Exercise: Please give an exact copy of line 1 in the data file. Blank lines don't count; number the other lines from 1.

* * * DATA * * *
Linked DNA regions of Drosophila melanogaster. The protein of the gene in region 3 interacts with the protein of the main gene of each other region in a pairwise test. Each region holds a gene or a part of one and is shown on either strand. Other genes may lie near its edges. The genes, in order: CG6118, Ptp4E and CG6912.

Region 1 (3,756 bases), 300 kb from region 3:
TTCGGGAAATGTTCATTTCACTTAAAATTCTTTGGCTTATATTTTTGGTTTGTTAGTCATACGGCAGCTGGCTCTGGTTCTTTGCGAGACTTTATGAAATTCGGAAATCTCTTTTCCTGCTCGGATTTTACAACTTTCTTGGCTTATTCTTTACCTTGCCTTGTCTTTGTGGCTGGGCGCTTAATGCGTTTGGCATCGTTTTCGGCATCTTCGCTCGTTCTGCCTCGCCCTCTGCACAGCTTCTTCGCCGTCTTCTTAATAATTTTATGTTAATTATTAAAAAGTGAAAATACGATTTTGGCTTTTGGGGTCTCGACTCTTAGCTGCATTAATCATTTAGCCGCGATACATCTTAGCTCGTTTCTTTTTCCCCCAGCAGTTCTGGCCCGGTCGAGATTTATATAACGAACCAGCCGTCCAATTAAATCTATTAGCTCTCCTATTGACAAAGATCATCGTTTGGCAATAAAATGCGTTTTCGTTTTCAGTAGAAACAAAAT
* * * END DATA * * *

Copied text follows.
Linked DNA regions of Drosophila melanogaster. The protein of the gene in region 3 interacts with the protein of the main gene of each other region in a pairwise test. Each region holds a gene or a part of one and is shown on either strand. Other genes may lie near its edges. The genes, in order: CG6118, Ptp4E and CG6912.